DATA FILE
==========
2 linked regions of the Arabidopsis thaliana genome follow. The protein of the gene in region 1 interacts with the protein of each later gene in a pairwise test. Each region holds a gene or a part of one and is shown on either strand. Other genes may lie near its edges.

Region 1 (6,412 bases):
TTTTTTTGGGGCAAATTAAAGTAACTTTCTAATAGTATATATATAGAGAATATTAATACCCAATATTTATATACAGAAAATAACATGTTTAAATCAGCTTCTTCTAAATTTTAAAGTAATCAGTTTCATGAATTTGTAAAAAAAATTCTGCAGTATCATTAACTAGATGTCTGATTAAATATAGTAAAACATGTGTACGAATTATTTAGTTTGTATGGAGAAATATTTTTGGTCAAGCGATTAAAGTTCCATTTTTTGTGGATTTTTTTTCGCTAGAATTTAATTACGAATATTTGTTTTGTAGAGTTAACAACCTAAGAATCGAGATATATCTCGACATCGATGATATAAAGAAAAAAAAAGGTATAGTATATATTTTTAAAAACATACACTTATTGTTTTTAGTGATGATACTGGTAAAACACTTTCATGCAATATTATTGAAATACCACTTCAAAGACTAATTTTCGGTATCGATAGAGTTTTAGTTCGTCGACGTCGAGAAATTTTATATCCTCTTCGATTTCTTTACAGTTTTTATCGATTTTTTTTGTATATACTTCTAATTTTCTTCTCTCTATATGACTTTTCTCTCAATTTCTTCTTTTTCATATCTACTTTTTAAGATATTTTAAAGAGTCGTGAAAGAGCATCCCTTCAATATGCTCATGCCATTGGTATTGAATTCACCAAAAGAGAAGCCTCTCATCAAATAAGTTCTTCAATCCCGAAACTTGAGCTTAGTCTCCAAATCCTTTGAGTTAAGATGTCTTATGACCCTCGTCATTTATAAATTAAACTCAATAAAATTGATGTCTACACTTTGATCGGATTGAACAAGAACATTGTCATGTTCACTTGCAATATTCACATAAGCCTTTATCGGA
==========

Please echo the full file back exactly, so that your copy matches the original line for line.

2 linked regions of the Arabidopsis thaliana genome follow. The protein of the gene in region 1 interacts with the protein of each later gene in a pairwise test. Each region holds a gene or a part of one and is shown on either strand. Other genes may lie near its edges.

Region 1 (6,412 bases):
TTTTTTTGGGGCAAATTAAAGTAACTTTCTAATAGTATATATATAGAGAATATTAATACCCAATATTTATATACAGAAAATAACATGTTTAAATCAGCTTCTTCTAAATTTTAAAGTAATCAGTTTCATGAATTTGTAAAAAAAATTCTGCAGTATCATTAACTAGATGTCTGATTAAATATAGTAAAACATGTGTACGAATTATTTAGTTTGTATGGAGAAATATTTTTGGTCAAGCGATTAAAGTTCCATTTTTTGTGGATTTTTTTTCGCTAGAATTTAATTACGAATATTTGTTTTGTAGAGTTAACAACCTAAGAATCGAGATATATCTCGACATCGATGATATAAAGAAAAAAAAAGGTATAGTATATATTTTTAAAAACATACACTTATTGTTTTTAGTGATGATACTGGTAAAACACTTTCATGCAATATTATTGAAATACCACTTCAAAGACTAATTTTCGGTATCGATAGAGTTTTAGTTCGTCGACGTCGAGAAATTTTATATCCTCTTCGATTTCTTTACAGTTTTTATCGATTTTTTTTGTATATACTTCTAATTTTCTTCTCTCTATATGACTTTTCTCTCAATTTCTTCTTTTTCATATCTACTTTTTAAGATATTTTAAAGAGTCGTGAAAGAGCATCCCTTCAATATGCTCATGCCATTGGTATTGAATTCACCAAAAGAGAAGCCTCTCATCAAATAAGTTCTTCAATCCCGAAACTTGAGCTTAGTCTCCAAATCCTTTGAGTTAAGATGTCTTATGACCCTCGTCATTTATAAATTAAACTCAATAAAATTGATGTCTACACTTTGATCGGATTGAACAAGAACATTGTCATGTTCACTTGCAATATTCACATAAGCCTTTATCGGA